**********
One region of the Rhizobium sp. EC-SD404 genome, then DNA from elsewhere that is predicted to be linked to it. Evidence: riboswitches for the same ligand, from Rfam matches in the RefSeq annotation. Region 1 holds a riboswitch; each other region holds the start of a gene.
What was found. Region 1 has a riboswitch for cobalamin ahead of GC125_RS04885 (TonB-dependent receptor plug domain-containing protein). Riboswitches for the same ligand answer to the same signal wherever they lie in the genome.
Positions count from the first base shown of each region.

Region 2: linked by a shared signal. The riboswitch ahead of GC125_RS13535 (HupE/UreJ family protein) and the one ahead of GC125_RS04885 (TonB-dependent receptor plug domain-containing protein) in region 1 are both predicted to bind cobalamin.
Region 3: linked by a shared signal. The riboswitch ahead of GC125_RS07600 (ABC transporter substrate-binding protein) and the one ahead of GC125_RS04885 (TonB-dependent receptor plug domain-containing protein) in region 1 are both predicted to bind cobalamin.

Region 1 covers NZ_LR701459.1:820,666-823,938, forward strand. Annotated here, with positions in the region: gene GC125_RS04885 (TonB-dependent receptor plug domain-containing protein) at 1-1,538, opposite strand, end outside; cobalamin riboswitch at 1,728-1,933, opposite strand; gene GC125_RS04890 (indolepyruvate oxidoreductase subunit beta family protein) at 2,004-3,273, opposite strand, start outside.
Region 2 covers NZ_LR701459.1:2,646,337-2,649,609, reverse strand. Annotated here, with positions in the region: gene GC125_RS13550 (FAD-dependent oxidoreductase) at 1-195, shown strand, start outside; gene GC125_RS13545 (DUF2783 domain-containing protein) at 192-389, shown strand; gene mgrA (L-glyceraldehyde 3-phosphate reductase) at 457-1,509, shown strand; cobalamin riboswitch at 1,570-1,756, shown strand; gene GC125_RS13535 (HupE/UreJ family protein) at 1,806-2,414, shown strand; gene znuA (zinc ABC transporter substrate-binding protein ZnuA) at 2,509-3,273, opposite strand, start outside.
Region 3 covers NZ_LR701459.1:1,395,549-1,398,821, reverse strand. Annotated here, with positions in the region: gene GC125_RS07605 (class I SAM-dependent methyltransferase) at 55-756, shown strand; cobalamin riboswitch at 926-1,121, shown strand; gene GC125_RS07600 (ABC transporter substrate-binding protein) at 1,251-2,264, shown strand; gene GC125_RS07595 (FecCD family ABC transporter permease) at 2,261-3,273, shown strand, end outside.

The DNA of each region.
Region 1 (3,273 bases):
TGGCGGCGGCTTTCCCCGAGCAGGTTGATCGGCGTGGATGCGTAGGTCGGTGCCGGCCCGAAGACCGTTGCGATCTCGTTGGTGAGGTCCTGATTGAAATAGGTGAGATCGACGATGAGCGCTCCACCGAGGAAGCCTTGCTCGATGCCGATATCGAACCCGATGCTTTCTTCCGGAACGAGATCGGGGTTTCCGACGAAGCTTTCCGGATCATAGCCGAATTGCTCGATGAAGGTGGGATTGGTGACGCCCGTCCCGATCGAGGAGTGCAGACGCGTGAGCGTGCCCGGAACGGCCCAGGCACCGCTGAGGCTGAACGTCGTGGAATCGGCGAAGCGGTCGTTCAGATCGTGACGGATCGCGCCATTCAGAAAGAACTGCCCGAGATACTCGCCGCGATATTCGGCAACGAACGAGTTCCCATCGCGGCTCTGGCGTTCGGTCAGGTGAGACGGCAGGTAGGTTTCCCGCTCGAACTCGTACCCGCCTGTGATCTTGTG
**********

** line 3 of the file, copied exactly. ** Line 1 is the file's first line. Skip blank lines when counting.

Positions count from the first base shown of each region.